Plan ahead and agree a return-to-work plan with your employer. This will not only help you in a practical sense, it will also provide you with peace of mind about re-entering the workplace.
Don’t be afraid to voice any concerns you may have about your ability to do your job. Your employer has a responsibility to help ease you back into the workplace and provide any necessary support. If, for whatever your reason, your employer is not being helpful in this respect, consider approaching your trade union to help you negotiate. The Irish Congress of Trade Unions has specific policies with regard to employees who have or have had cancer and the workplace.
Consider changing your role at work if you feel you can no longer perform your original job. Perhaps you need extra training or a refresher course? Or maybe you would prefer to work from home some of the time? In Ireland, each company has different policies in place for those who have had or have
cancer. Now is the time to enquire about what’s available to you as an employee. It’s a good idea also to schedule regular meetings with your boss in advance. These will help you monitor your progress once you’ve returned to the workplace. It will also provide you with an opportunity to discuss any issues that may arise and work on finding a solution together. You may also need to provide medical certificates so find out in advance what exactly is required.
Returning To Work – What To Expect:
Undergoing cancer treatment is not an easy experience and typically results in side effects. Whether you’re finished the cancer treatment or still under going it, expect it to affect your working ability. You will most likely feel fatigued, especially at first. It’s vital that you don’t overload yourself with work at this time and if at all possible that your return to the workplace is gradual. The last thing you want is to increase your stress levels, so aim to make the experience as stress-free and easy as possible.
Plan A Phased Return To Work:
You may find yourself unsure of exactly what you’ll be capable of once you return to the workplace, or indeed doubting your ability to work after cancer treatment. Bear in mind that this is normal. It’s worth considering a phased return to work, which would allow you to work part-time at first, perhaps working mornings only or three days per week, and therefore easing you back into the workplace. It means you won’t find yourself worn out from work or unable to do your job properly. And you can slowly build up your working hours as your energy increases.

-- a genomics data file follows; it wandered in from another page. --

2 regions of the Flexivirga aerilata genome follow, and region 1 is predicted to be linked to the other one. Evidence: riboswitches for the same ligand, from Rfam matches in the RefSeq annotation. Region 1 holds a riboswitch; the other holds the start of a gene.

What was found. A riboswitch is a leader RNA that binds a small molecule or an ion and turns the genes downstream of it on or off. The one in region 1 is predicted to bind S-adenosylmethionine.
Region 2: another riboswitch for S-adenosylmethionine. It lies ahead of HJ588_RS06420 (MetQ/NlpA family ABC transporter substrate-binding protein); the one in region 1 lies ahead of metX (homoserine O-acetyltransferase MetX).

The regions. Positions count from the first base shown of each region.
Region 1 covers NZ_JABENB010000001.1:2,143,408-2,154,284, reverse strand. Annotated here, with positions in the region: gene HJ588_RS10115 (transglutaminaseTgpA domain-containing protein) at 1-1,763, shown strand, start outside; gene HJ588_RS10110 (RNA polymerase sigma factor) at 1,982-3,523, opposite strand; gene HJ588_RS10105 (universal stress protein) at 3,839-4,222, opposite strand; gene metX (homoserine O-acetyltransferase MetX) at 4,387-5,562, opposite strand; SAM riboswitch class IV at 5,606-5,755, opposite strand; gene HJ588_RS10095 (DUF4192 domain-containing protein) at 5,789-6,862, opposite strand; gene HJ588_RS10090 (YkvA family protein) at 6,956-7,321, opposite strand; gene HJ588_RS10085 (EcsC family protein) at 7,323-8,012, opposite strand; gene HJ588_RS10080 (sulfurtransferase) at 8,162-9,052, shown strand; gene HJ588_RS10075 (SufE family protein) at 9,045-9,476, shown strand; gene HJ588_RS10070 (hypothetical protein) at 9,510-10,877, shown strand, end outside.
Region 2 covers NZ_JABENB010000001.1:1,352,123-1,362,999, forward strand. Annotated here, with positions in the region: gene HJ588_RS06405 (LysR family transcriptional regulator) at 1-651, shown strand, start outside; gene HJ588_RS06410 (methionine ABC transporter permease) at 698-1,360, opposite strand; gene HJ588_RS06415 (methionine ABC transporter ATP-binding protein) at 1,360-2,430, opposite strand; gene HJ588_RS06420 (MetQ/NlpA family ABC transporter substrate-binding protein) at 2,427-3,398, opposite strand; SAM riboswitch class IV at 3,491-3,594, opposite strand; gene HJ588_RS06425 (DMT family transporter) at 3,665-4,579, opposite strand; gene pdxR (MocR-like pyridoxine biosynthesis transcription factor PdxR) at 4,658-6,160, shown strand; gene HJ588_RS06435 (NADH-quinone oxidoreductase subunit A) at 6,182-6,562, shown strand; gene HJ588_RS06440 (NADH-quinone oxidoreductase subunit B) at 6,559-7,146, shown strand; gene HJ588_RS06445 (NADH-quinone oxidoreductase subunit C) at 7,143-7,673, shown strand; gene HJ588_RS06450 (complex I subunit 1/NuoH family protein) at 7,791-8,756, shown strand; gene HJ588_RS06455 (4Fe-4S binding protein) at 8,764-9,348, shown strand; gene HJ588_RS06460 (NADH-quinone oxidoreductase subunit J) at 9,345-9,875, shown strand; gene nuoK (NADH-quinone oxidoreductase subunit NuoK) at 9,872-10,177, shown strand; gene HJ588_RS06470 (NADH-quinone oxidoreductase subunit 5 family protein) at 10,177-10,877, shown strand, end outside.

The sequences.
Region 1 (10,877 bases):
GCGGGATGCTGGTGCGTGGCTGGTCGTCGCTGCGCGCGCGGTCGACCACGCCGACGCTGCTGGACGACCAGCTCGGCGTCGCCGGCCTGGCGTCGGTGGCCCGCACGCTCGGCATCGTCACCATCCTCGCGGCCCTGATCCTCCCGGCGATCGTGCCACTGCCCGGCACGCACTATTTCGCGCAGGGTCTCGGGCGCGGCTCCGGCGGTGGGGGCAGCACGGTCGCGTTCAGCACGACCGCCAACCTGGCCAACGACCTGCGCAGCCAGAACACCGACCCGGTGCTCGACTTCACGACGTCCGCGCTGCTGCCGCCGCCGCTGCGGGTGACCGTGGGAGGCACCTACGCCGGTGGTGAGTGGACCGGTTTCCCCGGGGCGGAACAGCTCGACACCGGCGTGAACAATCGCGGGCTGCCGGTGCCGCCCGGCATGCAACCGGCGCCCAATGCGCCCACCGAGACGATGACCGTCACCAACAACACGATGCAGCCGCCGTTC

Your employer should inform you of company policy and/or support schemes in place for those who have had cancer or are undergoing cancer treatment. He or she has a legal responsibility to ease you back into the workplace and to make the transition as easy as possible by making reasonable adjustments to your role. This may include giving you time off to attend hospital for treatment, allowing you a flexible work schedule or making temporary or long term adjustments to your role. Discuss a phased return-to-work plan with your employer. Consider his or her needs as much as your own, and find an arrangement that suits both parties.
Switching Roles or Looking for a New Job:
It’s quite common for those who have had cancer, or who are still undergoing treatment for cancer, to switch roles or to change jobs once they return to work. Some find that they’re no longer able for the duties or the stress of the original position. Others simply want a change and a fresh start. Think carefully about your role before you go back to work. It’s normal to have concerns about your ability to do the job after undergoing cancer treatment. Consider whether you’d like to continue in it. Perhaps you’d prefer a less stressful role, one with fewer responsibilities or different duties?
If this is the case, talk to your employer and/or your healthcare provider about your concerns. Discuss your options with your employer and find a solution that suits both of you. If you’re considering changing jobs, think very carefully about the new job and whether or not it could be stressful. If you decide to apply for a new job at this stage, prepare for the interview in advance. Decide whether or not it’s best to inform your new employer about your medical history. Legally in Ireland, an employer cannot discriminate against you because of your illness. If you inform them afterwards about your illness and they withdraw the job offer, this is considered discriminatory.